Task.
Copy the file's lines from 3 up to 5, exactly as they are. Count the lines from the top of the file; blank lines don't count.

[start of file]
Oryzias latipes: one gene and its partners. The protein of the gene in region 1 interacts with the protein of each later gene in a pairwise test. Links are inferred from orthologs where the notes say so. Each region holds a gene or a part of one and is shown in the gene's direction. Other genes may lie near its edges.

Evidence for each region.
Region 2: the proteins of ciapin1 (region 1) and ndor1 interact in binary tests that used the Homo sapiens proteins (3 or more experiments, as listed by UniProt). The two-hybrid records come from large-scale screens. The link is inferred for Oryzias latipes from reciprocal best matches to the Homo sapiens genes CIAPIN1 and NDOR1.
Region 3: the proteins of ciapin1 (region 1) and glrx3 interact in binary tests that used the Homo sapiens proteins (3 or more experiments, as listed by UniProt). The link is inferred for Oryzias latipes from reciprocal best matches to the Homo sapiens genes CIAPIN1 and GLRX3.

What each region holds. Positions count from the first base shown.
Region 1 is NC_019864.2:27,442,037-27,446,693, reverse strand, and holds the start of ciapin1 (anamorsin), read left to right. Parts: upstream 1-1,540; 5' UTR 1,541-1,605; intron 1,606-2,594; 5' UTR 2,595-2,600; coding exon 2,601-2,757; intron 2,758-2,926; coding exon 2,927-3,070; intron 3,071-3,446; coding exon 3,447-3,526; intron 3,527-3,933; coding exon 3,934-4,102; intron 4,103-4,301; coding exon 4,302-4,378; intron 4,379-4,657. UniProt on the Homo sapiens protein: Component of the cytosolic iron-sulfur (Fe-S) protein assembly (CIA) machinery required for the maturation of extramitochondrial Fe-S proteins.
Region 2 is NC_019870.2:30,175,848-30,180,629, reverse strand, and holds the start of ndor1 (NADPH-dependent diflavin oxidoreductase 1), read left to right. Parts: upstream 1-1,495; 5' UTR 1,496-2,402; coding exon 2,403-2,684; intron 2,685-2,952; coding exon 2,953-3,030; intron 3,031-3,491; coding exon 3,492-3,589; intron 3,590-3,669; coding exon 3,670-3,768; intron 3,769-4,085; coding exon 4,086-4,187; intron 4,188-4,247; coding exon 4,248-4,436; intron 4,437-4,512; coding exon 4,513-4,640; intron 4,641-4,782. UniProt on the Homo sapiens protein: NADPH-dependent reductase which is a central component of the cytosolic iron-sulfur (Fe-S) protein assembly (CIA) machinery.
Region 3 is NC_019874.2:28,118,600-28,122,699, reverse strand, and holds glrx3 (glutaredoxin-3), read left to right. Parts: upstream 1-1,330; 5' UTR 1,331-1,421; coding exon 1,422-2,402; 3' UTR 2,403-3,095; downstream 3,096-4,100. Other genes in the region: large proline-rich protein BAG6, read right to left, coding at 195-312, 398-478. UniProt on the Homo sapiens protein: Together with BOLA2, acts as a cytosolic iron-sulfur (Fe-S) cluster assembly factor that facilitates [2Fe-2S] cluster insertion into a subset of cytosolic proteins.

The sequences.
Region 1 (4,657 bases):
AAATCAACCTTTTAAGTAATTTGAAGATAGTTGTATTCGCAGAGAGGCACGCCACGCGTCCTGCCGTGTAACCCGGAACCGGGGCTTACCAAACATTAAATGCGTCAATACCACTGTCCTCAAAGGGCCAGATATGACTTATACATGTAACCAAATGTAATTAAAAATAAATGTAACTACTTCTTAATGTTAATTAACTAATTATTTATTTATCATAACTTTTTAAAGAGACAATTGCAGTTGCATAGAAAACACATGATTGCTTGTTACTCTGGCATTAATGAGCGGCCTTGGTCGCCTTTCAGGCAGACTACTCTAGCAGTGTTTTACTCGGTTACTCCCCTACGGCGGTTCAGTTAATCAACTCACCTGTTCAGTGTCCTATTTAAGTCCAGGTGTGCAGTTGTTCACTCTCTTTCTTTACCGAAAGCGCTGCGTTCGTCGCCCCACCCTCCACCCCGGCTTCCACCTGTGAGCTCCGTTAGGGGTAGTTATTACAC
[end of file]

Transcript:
Region 2: the proteins of ciapin1 (region 1) and ndor1 interact in binary tests that used the Homo sapiens proteins (3 or more experiments, as listed by UniProt). The two-hybrid records come from large-scale screens. The link is inferred for Oryzias latipes from reciprocal best matches to the Homo sapiens genes CIAPIN1 and NDOR1.
Region 3: the proteins of ciapin1 (region 1) and glrx3 interact in binary tests that used the Homo sapiens proteins (3 or more experiments, as listed by UniProt). The link is inferred for Oryzias latipes from reciprocal best matches to the Homo sapiens genes CIAPIN1 and GLRX3.

What each region holds. Positions count from the first base shown.